A footnote to the May 2016 forest and brush fires in Alberta, Canada is the presence of three hundred South African professional firefighters. They had previously received training in the use of Canadian firefighting equipment. Air Canada transported the firefighters from South Africa to northern Alberta, a flight that lasted more than twenty hours. According to Canadian media, the flight was the first time Air Canada operated to South Africa.
The South Africans are part of Working on Fire, a South African government-funded job creation program with a focus on the marginalized. According to its website, it has five thousand men and women trained in wildfire fighting with two hundred bases around the country. Almost one third are women, the highest percentage of any firefighting force in the world, according to the website of Working on Fire.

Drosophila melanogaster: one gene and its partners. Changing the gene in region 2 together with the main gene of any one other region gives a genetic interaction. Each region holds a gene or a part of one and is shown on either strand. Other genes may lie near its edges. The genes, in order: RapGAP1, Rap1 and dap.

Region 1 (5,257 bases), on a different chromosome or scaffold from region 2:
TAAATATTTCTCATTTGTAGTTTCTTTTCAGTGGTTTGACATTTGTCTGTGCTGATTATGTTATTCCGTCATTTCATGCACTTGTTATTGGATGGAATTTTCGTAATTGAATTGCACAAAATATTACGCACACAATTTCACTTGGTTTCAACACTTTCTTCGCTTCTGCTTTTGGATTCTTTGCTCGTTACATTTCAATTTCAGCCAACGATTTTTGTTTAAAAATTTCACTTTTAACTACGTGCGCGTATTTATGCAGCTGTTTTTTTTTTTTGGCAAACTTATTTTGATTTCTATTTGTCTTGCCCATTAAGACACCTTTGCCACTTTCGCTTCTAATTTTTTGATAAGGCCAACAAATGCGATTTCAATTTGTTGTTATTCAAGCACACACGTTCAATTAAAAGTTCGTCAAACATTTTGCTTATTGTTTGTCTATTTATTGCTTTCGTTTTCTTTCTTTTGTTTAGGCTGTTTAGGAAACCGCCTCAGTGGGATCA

Wildfires have always been a part of the ecology of South Africa, often used as a tool for the management of grasslands and some forests. There are two fire seasons: the summer in the Western Cape, and the winter almost everywhere else. As elsewhere, now most fires in South Africa are started by accident or through carelessness.
Working on Fire would appear to be an effective program that directly addresses marginalized youth, especially in the rural areas, in addition to meeting the need for wildfire fighters. It is not clear from media sources whether the Alberta government compensated the South African organization for wildfire fighting services, or instead paid the firemen individually.